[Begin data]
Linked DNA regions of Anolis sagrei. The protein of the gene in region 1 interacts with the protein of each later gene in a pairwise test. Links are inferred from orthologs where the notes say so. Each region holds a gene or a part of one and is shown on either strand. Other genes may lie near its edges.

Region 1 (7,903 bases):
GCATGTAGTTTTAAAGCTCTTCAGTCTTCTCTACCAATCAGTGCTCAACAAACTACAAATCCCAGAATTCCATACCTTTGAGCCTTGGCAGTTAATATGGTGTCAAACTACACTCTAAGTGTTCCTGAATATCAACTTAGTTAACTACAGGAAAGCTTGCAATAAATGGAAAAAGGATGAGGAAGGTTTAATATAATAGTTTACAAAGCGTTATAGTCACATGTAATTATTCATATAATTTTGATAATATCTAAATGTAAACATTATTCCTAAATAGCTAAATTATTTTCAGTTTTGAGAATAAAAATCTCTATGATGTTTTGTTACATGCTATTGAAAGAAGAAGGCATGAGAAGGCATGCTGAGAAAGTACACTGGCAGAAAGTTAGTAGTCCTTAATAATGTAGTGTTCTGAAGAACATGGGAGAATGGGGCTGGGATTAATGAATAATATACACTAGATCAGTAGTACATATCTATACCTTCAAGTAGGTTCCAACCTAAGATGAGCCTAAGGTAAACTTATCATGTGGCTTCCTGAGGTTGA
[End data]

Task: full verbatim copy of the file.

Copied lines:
Linked DNA regions of Anolis sagrei. The protein of the gene in region 1 interacts with the protein of each later gene in a pairwise test. Links are inferred from orthologs where the notes say so. Each region holds a gene or a part of one and is shown on either strand. Other genes may lie near its edges.

Region 1 (7,903 bases):
GCATGTAGTTTTAAAGCTCTTCAGTCTTCTCTACCAATCAGTGCTCAACAAACTACAAATCCCAGAATTCCATACCTTTGAGCCTTGGCAGTTAATATGGTGTCAAACTACACTCTAAGTGTTCCTGAATATCAACTTAGTTAACTACAGGAAAGCTTGCAATAAATGGAAAAAGGATGAGGAAGGTTTAATATAATAGTTTACAAAGCGTTATAGTCACATGTAATTATTCATATAATTTTGATAATATCTAAATGTAAACATTATTCCTAAATAGCTAAATTATTTTCAGTTTTGAGAATAAAAATCTCTATGATGTTTTGTTACATGCTATTGAAAGAAGAAGGCATGAGAAGGCATGCTGAGAAAGTACACTGGCAGAAAGTTAGTAGTCCTTAATAATGTAGTGTTCTGAAGAACATGGGAGAATGGGGCTGGGATTAATGAATAATATACACTAGATCAGTAGTACATATCTATACCTTCAAGTAGGTTCCAACCTAAGATGAGCCTAAGGTAAACTTATCATGTGGCTTCCTGAGGTTGA